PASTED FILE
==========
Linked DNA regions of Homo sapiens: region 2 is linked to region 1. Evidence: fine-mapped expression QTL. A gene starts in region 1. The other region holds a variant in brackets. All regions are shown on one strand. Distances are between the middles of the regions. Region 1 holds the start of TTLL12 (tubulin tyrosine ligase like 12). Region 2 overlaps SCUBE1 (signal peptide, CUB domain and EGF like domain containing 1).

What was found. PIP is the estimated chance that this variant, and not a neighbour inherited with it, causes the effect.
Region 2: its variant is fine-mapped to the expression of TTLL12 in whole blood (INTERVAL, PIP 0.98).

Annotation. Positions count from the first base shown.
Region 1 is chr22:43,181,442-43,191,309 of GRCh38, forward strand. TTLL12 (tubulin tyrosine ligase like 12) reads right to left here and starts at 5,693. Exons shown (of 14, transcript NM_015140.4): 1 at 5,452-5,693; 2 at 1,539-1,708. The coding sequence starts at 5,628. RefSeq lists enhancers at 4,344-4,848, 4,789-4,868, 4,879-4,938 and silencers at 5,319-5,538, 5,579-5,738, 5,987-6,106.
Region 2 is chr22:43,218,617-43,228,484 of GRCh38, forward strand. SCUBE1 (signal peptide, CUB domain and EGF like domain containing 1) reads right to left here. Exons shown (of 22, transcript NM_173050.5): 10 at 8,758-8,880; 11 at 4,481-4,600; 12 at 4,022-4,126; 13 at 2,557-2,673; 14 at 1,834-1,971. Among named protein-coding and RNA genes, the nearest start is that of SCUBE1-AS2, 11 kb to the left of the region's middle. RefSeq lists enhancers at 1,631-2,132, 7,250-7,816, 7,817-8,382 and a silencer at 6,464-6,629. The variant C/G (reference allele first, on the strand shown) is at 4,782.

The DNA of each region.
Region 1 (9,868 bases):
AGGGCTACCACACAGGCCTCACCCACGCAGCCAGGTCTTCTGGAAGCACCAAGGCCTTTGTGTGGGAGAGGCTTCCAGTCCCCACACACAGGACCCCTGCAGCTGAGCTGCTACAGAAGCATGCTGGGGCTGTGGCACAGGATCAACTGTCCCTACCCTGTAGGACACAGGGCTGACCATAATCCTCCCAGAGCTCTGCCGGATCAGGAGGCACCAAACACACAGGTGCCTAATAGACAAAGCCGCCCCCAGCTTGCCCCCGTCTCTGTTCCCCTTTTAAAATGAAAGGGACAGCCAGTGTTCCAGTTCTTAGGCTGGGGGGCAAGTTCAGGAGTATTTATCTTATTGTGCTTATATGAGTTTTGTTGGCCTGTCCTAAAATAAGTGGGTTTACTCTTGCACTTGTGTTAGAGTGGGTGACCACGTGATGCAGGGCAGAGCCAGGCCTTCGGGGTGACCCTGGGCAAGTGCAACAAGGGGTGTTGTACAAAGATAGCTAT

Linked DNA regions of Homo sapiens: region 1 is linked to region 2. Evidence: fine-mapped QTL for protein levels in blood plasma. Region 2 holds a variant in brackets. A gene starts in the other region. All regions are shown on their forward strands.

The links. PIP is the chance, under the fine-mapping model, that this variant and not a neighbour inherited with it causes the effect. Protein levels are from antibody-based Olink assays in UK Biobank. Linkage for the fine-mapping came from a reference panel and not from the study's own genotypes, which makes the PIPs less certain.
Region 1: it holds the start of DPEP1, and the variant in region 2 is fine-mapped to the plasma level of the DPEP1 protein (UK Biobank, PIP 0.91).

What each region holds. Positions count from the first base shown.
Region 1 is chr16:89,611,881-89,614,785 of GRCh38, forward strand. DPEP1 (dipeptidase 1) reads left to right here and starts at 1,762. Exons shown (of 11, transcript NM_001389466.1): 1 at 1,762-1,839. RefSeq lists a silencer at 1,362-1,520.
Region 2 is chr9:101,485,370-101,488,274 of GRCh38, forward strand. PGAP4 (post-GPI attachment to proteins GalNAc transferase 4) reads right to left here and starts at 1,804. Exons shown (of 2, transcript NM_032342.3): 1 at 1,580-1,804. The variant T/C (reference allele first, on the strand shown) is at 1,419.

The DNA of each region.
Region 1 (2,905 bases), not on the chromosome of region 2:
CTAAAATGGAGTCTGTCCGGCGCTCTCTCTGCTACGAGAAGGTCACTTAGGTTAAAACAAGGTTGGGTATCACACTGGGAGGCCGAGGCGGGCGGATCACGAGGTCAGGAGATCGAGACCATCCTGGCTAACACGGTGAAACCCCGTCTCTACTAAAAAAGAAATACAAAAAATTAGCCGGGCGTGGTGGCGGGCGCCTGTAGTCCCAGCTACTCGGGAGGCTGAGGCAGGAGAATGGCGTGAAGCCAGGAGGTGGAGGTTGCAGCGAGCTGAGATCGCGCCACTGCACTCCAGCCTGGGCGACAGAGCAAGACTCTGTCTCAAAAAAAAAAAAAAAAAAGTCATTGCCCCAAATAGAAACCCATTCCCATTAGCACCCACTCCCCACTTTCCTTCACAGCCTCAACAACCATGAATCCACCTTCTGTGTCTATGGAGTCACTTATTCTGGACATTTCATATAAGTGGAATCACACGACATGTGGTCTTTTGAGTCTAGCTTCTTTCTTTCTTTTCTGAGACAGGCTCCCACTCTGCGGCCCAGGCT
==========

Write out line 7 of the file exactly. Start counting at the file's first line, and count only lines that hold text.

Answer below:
The DNA of each region.